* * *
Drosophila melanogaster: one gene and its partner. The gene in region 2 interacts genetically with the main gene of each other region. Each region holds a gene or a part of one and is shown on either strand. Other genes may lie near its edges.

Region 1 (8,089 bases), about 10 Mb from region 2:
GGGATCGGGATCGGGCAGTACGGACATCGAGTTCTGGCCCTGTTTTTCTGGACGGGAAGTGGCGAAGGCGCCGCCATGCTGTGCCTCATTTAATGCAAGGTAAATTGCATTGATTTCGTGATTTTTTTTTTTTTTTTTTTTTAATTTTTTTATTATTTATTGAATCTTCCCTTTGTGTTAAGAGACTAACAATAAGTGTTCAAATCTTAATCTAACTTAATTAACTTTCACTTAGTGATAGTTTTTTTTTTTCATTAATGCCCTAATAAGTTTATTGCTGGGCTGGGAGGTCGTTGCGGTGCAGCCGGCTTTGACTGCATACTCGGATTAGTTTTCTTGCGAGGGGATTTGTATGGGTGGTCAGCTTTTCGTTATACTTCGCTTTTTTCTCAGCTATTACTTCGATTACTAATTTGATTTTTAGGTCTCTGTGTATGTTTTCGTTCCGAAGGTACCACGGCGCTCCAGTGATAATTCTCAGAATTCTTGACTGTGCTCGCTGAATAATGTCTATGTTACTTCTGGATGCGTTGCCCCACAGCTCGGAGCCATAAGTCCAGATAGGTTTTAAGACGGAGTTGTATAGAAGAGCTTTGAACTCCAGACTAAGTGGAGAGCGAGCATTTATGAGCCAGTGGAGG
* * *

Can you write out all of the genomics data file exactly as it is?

Drosophila melanogaster: one gene and its partner. The gene in region 2 interacts genetically with the main gene of each other region. Each region holds a gene or a part of one and is shown on either strand. Other genes may lie near its edges.

Region 1 (8,089 bases), about 10 Mb from region 2:
GGGATCGGGATCGGGCAGTACGGACATCGAGTTCTGGCCCTGTTTTTCTGGACGGGAAGTGGCGAAGGCGCCGCCATGCTGTGCCTCATTTAATGCAAGGTAAATTGCATTGATTTCGTGATTTTTTTTTTTTTTTTTTTTTAATTTTTTTATTATTTATTGAATCTTCCCTTTGTGTTAAGAGACTAACAATAAGTGTTCAAATCTTAATCTAACTTAATTAACTTTCACTTAGTGATAGTTTTTTTTTTTCATTAATGCCCTAATAAGTTTATTGCTGGGCTGGGAGGTCGTTGCGGTGCAGCCGGCTTTGACTGCATACTCGGATTAGTTTTCTTGCGAGGGGATTTGTATGGGTGGTCAGCTTTTCGTTATACTTCGCTTTTTTCTCAGCTATTACTTCGATTACTAATTTGATTTTTAGGTCTCTGTGTATGTTTTCGTTCCGAAGGTACCACGGCGCTCCAGTGATAATTCTCAGAATTCTTGACTGTGCTCGCTGAATAATGTCTATGTTACTTCTGGATGCGTTGCCCCACAGCTCGGAGCCATAAGTCCAGATAGGTTTTAAGACGGAGTTGTATAGAAGAGCTTTGAACTCCAGACTAAGTGGAGAGCGAGCATTTATGAGCCAGTGGAGG